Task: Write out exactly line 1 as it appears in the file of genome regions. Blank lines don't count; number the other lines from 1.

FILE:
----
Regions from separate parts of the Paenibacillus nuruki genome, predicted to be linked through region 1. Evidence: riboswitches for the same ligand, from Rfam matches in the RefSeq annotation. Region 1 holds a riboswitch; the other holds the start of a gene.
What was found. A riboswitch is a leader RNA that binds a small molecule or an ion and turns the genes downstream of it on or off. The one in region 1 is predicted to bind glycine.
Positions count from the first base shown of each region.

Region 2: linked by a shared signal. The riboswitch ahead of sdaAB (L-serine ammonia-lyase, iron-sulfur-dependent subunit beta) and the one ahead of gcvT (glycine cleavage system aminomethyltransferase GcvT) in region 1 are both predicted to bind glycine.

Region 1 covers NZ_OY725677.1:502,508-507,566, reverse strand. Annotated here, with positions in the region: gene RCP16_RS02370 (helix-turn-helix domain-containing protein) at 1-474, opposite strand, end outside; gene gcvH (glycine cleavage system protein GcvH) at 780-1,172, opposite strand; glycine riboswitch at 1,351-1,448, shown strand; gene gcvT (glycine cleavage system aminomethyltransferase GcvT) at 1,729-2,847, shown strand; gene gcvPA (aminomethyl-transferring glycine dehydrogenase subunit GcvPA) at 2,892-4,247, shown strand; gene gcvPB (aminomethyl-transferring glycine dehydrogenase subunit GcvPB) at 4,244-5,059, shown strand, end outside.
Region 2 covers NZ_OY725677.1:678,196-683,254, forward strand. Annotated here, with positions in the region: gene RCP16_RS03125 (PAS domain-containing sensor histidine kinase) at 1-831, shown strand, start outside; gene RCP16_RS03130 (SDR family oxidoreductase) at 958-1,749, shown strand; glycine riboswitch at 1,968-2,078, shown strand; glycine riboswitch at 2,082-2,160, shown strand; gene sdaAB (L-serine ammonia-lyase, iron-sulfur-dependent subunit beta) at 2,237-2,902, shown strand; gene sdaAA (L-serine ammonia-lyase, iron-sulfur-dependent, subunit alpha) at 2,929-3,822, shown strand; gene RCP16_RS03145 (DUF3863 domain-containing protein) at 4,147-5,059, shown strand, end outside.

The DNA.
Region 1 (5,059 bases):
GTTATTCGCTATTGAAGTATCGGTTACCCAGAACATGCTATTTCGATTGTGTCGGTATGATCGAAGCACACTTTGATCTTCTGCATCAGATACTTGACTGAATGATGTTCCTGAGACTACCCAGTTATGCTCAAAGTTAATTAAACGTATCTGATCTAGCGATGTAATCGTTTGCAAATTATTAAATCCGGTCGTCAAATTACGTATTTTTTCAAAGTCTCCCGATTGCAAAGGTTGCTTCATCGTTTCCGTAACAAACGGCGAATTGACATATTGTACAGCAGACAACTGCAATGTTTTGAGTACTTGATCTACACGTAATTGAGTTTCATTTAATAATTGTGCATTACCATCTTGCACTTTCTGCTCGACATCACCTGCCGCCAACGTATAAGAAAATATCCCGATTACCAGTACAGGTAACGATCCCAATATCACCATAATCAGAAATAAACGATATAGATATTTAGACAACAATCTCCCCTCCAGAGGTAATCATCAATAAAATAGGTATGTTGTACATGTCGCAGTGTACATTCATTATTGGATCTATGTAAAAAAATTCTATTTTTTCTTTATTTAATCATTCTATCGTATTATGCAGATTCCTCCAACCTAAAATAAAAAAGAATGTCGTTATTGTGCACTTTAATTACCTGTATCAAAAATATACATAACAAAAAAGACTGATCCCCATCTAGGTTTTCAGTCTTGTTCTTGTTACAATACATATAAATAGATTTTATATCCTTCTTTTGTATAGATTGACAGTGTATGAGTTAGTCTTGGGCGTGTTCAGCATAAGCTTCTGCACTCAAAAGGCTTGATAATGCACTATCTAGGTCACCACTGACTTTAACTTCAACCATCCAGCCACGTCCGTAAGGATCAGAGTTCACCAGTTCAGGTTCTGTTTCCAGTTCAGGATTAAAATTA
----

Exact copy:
Regions from separate parts of the Paenibacillus nuruki genome, predicted to be linked through region 1. Evidence: riboswitches for the same ligand, from Rfam matches in the RefSeq annotation. Region 1 holds a riboswitch; the other holds the start of a gene.